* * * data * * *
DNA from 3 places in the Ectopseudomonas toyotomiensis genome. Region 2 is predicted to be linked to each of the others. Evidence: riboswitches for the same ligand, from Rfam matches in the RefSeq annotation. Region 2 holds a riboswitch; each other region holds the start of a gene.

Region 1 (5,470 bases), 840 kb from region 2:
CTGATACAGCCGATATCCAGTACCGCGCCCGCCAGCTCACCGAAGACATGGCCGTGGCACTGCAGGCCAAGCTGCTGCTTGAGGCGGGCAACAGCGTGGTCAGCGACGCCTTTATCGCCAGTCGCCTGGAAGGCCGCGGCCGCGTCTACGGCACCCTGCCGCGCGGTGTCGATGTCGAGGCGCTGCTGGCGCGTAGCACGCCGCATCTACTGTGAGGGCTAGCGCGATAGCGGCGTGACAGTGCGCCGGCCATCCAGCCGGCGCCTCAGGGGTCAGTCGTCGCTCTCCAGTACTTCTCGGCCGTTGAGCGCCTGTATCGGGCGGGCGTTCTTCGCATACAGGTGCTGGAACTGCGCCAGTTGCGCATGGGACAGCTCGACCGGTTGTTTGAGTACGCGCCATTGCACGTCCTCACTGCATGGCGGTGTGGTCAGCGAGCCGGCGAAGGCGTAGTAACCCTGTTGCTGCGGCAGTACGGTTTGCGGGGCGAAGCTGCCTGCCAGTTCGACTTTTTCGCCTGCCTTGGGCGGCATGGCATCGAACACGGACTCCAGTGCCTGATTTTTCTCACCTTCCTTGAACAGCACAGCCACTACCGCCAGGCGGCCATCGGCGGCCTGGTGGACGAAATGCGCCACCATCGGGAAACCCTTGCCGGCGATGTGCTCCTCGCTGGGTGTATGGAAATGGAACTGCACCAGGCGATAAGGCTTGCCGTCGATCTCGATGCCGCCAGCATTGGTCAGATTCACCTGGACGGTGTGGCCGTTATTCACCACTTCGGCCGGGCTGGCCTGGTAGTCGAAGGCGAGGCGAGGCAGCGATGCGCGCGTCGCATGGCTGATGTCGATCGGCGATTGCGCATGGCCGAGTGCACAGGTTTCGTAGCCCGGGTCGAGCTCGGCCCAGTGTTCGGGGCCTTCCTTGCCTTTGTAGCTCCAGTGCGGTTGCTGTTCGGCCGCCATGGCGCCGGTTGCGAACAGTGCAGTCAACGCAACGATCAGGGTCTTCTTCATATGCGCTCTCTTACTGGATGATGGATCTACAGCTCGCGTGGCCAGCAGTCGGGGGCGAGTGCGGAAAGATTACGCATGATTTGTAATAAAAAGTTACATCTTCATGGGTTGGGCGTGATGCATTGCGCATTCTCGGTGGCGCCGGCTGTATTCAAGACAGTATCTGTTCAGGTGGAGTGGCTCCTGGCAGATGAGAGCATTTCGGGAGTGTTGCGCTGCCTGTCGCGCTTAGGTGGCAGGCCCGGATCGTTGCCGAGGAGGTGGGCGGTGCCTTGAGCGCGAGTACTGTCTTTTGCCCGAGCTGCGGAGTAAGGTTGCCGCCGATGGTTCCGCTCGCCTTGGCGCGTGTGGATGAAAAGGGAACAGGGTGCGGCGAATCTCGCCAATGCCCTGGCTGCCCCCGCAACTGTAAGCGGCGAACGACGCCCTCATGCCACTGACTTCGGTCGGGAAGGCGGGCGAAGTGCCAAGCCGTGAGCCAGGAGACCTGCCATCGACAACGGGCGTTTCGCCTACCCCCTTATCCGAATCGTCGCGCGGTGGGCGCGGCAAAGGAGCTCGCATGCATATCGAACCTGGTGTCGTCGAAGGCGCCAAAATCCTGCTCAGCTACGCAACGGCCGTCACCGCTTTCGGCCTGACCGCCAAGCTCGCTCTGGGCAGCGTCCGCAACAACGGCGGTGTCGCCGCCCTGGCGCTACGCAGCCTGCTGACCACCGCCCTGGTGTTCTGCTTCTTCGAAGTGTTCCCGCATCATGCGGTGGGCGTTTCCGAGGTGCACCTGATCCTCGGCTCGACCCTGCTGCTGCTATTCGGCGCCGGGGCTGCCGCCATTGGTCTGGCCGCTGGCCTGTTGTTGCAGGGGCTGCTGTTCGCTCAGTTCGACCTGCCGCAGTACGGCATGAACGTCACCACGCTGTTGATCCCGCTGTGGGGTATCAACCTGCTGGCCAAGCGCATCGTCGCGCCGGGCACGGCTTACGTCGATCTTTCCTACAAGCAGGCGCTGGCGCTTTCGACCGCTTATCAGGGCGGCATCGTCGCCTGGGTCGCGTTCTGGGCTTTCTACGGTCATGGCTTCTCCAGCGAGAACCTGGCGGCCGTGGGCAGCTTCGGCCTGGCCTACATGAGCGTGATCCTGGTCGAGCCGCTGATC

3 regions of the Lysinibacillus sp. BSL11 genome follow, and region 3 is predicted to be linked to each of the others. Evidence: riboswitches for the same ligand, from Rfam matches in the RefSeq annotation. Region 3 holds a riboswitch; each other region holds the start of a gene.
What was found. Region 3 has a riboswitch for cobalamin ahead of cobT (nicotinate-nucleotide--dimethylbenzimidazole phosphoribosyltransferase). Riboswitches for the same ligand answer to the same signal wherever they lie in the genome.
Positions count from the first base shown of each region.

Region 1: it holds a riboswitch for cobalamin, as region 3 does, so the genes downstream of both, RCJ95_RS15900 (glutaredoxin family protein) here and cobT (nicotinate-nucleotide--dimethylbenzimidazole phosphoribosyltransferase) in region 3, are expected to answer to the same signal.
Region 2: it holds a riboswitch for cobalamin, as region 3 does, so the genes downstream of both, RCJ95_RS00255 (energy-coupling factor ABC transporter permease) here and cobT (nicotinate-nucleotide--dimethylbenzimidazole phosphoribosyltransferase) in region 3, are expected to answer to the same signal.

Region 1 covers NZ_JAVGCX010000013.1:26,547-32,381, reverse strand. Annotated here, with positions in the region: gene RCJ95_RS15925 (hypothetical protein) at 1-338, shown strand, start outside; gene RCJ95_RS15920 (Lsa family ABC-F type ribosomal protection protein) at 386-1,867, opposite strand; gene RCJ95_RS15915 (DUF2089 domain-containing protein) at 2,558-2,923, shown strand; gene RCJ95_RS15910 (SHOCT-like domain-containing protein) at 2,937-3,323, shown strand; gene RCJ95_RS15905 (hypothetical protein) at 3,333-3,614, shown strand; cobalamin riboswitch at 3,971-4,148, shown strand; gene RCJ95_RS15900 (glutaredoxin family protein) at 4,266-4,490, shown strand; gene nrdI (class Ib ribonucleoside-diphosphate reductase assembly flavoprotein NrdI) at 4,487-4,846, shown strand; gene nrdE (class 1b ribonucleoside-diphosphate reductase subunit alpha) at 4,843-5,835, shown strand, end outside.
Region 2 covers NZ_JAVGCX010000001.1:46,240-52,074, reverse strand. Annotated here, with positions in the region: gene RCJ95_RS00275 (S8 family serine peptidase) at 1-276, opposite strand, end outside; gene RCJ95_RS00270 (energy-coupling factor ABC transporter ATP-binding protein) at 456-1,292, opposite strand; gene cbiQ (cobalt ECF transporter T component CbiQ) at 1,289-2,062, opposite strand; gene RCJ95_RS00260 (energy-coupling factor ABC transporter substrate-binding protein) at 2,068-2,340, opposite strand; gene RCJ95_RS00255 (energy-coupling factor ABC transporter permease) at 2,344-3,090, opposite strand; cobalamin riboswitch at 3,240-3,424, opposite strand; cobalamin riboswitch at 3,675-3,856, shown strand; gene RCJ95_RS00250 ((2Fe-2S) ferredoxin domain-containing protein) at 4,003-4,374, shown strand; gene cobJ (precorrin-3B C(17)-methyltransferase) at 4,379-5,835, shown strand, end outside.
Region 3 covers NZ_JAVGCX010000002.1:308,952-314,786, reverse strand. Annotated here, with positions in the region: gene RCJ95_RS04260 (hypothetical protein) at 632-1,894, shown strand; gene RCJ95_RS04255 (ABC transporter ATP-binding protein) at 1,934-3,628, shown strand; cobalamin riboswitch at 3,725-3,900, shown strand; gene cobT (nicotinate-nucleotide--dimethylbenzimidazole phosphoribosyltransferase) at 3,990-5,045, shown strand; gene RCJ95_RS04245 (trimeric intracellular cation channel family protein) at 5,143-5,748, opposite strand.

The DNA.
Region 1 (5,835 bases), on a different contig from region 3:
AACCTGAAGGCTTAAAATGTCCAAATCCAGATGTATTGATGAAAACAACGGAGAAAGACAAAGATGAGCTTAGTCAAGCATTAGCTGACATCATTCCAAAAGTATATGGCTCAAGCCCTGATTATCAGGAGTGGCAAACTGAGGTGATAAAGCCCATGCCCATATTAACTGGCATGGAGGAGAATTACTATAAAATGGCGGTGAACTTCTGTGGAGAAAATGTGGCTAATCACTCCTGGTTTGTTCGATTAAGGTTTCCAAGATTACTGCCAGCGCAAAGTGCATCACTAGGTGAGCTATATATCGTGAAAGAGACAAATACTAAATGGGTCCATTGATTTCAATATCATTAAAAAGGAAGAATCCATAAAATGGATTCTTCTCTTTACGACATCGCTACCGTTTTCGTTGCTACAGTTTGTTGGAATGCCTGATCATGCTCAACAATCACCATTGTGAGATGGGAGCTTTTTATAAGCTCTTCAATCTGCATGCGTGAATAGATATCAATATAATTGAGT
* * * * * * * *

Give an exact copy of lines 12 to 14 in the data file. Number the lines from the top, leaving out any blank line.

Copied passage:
The DNA.
Region 1 (5,835 bases), on a different contig from region 3:
AACCTGAAGGCTTAAAATGTCCAAATCCAGATGTATTGATGAAAACAACGGAGAAAGACAAAGATGAGCTTAGTCAAGCATTAGCTGACATCATTCCAAAAGTATATGGCTCAAGCCCTGATTATCAGGAGTGGCAAACTGAGGTGATAAAGCCCATGCCCATATTAACTGGCATGGAGGAGAATTACTATAAAATGGCGGTGAACTTCTGTGGAGAAAATGTGGCTAATCACTCCTGGTTTGTTCGATTAAGGTTTCCAAGATTACTGCCAGCGCAAAGTGCATCACTAGGTGAGCTATATATCGTGAAAGAGACAAATACTAAATGGGTCCATTGATTTCAATATCATTAAAAAGGAAGAATCCATAAAATGGATTCTTCTCTTTACGACATCGCTACCGTTTTCGTTGCTACAGTTTGTTGGAATGCCTGATCATGCTCAACAATCACCATTGTGAGATGGGAGCTTTTTATAAGCTCTTCAATCTGCATGCGTGAATAGATATCAATATAATTGAGT